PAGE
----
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Full year group sales rose 3.3% to £4.4bn, reflecting a strong increase in the online business. Operating profit rose 1.3% to £772.1m.
The group conducted stress tests in the wake of COVID-19. The findings showed the group could sustain the loss of more than £1bn (25%) of annual full price sales. This scenario could require cash saving measures including some or all of: deferring or suspending the dividend, halting the buyback and non-essential capital expenditure.
The uncertainty means Next expects to propose a second interim dividend in June, rather than a final dividend.
The shares rose 6.6% following the announcement.
"People do not buy a new outfit to stay at home." CEO Simon Wolfson has a very good point. The coronavirus poses an unprecedented challenge for retailers, and Next is preparing to deal with a significant drop in sales, both online and in store.
That's an added problem in an already tough market. Next's in-store sales have been going backwards for some time as the high street grapples with falling footfall and a shift to online.
But we actually think Next is ahead of the pack.
The group's been able to capitalise on the shift to online shopping, thanks to its history as a catalogue company. Distribution infrastructure was already in place, and could be fired up quickly when e-commerce came knocking. The online business continues to grow rapidly as a result and these days it sells third party brands on the site too, which boosts sales further.
Interestingly, around half of online sales complete through click & collect, and over 80% of returns are made in store. That means Next still sees a place for bricks and mortar, and is behind its strategy to keep opening new shops.
New leases are typically short, providing extra flexibility. So far the group's proven adept at securing favourable terms from landlords, but there's no guarantee this will continue.
Next needs to make sure it strikes the right balance between opening new space to support growth though, and not having too many shops. Too much space could be a problem if conditions on the high street get materially worse.
Something that sets Next apart from some of its neighbours, is its finance business - offering people the option to buy today and pay tomorrow. Interest income is growing steadily, providing an extra revenue stream.
The shareholder returns policy also strikes us as sensible. It seeks to allocate surplus cash flexibly and efficiently. This means buying back its own stock when management believe it worthwhile, and paying special dividends when the price is judged to be too high for buybacks. For now the decision to delay a decision on final dividends seems sensible to us, and as the pandemic progresses we wouldn't be surprised if "pause" is pressed on the buyback. The group repurchased £300m of shares last year.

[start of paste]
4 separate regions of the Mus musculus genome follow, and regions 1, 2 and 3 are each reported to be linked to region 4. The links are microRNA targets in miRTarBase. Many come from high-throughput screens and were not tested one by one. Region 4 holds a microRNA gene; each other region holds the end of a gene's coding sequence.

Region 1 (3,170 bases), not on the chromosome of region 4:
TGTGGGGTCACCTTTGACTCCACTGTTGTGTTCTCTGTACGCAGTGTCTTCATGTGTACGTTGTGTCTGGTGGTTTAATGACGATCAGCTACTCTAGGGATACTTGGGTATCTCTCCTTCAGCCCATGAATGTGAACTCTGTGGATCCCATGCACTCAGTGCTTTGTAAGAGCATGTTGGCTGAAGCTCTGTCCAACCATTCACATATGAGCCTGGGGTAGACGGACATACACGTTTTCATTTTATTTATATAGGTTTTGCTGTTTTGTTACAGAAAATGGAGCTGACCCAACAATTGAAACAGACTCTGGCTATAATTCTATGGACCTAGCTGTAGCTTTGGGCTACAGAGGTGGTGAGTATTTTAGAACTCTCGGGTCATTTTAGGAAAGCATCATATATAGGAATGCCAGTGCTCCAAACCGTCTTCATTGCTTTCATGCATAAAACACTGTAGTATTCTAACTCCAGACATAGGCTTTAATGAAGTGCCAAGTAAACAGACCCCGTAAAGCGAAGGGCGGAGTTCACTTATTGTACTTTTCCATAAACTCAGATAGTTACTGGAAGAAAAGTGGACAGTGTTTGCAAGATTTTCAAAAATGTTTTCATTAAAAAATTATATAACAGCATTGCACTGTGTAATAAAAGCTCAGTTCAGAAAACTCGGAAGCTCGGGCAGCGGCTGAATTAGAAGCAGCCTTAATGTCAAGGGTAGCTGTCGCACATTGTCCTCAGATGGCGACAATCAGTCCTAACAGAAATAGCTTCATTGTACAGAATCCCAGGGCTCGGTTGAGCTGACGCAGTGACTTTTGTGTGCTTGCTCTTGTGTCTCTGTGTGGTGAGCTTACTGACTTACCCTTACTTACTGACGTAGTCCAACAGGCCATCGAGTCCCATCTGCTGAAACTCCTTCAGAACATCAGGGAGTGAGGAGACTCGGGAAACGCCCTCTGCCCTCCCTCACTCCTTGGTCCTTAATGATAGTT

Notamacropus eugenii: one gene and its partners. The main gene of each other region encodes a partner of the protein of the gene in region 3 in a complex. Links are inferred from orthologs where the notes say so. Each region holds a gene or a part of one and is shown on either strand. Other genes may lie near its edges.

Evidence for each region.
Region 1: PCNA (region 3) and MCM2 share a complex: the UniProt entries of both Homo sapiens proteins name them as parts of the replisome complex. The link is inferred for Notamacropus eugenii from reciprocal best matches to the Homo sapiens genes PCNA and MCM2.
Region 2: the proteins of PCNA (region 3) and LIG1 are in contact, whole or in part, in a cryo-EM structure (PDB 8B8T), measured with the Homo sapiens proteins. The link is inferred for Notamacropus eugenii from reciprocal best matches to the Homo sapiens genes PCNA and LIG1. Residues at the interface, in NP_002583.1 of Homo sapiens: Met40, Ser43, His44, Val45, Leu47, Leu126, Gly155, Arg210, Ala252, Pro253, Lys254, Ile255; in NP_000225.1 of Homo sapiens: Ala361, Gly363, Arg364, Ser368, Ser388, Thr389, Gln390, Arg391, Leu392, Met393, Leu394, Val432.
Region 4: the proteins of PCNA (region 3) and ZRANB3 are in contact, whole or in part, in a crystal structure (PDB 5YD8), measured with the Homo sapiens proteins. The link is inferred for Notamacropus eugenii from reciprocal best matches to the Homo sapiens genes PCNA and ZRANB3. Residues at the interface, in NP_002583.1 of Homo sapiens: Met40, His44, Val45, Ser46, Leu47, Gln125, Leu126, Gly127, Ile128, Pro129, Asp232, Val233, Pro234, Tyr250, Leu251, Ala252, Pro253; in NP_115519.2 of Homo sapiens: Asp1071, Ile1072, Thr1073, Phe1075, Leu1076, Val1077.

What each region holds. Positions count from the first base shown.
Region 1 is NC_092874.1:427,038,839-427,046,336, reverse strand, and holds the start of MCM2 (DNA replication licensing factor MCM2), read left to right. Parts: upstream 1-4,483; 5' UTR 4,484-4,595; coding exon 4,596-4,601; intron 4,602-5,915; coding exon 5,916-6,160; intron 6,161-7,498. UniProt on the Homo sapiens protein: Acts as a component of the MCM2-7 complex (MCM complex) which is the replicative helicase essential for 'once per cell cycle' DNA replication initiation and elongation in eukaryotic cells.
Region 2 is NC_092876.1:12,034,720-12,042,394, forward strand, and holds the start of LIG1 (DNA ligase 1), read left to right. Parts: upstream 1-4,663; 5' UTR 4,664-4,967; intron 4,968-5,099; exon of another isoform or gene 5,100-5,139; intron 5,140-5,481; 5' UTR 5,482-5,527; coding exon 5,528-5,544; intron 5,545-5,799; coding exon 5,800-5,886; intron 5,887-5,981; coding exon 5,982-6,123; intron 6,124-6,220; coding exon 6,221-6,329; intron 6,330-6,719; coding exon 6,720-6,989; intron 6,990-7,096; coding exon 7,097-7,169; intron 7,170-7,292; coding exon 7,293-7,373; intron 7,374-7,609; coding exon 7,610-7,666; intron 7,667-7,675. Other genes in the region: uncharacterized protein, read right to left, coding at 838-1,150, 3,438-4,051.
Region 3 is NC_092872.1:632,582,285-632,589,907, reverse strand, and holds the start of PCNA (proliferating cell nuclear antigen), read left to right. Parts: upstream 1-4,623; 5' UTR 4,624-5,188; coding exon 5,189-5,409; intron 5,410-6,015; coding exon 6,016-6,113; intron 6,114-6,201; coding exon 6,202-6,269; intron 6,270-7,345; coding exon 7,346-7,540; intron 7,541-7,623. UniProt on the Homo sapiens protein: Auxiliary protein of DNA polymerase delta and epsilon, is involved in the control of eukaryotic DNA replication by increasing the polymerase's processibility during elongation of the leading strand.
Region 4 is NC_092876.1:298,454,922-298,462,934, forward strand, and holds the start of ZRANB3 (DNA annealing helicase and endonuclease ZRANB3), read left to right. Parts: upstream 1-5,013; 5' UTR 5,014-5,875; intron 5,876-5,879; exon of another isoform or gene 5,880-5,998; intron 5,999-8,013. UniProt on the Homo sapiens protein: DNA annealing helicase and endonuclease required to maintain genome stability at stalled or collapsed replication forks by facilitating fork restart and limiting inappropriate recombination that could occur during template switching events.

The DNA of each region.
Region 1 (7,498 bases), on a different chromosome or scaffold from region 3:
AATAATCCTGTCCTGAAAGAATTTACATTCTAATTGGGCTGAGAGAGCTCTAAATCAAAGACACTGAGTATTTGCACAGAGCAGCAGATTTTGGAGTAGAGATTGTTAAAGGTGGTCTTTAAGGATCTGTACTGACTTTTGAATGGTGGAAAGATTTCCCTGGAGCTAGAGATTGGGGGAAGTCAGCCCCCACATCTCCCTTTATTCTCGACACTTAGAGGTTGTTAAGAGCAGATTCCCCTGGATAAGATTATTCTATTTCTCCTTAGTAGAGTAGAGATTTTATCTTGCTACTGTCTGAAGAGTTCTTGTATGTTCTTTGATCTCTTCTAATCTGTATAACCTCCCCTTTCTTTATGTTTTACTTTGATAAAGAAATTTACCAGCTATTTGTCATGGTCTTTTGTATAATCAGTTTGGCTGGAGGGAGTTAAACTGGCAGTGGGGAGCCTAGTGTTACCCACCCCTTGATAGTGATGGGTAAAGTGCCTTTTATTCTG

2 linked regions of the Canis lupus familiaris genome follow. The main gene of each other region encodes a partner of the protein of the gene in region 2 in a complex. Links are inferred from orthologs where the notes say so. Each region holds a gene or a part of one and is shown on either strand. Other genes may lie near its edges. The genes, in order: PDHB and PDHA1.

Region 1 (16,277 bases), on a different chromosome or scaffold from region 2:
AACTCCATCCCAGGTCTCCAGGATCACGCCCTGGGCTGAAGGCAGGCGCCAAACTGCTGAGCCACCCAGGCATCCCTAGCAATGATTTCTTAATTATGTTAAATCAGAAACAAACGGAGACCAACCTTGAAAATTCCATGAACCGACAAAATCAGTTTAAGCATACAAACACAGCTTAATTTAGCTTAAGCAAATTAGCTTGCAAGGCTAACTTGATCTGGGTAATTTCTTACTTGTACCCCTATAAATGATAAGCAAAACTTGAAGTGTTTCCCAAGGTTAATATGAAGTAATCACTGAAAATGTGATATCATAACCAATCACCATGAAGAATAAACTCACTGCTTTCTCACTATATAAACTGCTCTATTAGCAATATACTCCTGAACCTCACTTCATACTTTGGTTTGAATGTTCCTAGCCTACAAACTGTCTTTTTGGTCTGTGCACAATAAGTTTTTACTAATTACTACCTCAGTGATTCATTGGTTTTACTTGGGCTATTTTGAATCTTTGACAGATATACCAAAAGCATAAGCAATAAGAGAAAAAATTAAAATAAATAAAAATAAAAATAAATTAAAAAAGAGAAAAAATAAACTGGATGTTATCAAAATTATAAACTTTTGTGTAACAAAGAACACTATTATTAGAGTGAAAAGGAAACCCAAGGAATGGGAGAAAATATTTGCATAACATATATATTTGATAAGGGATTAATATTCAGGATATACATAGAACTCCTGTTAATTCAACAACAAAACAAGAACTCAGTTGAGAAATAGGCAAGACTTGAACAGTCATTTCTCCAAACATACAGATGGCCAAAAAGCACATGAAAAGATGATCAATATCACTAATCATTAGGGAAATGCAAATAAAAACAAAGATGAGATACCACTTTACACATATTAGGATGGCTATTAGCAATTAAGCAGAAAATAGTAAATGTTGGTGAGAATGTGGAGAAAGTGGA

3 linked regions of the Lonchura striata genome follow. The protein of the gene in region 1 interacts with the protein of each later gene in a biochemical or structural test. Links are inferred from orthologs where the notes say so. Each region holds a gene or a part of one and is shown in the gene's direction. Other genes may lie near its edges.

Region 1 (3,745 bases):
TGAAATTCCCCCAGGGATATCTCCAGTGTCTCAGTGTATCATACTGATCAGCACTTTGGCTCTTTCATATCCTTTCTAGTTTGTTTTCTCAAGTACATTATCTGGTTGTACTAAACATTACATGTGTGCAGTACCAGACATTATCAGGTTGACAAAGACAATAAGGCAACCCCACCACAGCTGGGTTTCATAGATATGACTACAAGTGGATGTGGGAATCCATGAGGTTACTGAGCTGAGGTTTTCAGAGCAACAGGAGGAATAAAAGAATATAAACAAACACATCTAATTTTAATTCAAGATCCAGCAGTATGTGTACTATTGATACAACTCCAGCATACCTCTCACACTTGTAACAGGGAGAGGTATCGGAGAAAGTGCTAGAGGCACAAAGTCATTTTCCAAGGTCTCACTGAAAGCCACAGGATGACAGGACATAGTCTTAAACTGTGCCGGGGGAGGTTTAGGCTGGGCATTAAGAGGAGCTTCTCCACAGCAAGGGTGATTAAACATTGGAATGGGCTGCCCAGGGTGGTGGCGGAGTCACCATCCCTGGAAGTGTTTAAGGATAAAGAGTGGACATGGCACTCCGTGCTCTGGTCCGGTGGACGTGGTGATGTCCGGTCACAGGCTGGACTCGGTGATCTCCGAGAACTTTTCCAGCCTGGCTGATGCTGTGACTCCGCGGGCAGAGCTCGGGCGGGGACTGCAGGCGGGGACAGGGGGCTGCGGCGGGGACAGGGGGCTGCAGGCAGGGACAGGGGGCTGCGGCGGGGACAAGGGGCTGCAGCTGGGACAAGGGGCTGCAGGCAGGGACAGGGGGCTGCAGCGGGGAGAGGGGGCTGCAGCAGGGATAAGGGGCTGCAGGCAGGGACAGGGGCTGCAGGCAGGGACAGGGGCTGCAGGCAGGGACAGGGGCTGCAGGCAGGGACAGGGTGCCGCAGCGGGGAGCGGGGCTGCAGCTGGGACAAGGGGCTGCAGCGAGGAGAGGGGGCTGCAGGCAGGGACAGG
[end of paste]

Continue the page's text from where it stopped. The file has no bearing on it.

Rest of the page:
Overall we still think Next is doing well in a tough sector. The group's stress tests suggest it could weather the coronavirus storm, but at this early stage no one can say for certain what the outcome will be.
The shares trade on 8.1 times expected earnings, significantly below their long-term average.
Full Year Results
Total Retail sales declined 5.3% to £1.9bn. That reflects a 4.3% fall in full price sales- although this was ahead of previous expectations. The sales beat was driven by better stock availability and improved delivery processes.
Operating profit fell 22.8% to £163.9m. Net margins declined 2 percentage points to 8.9% due to the costs of store occupancy and other fixed costs. These increased as a percentage of sales because of falling like-for-like sales.
Next renewed 44 leases, with rent on these stores coming down by 30% and the average lease length on these stores is 3.6 years. Net new space grew 1.2%, and is expected to fall 0.8% next year.
Total Online sales rose 11.9% to £2.1bn, while operating profit improved 13% to £399.6m. Cost savings saw net margins improve slightly to 18.6%. NEXT brand still contributes the majority of divisional profit, accounting for 62%.
Online customers collect nearly 50% of their orders from a store, and over 80% of returns.
Next is working on new platform for its third party sellers and has agreed terms to build and operate their website for them. "The website would look and feel like the client's website but would be built on all the functionality available on NEXT's own website". This setup is going live with one client later this year.
Next's Finance business contributed £146.7m to group profit, finishing the year with £1.2bn of outstanding consumer debt. Bad debt fell 16.9% to £43.3m.
After dividends the group generated cash of £307m. Underlying net debt was broadly flat at £1.1bn.
The group said uncertainty around coronavirus makes it impossible to give meaningful guidance for the year ahead.
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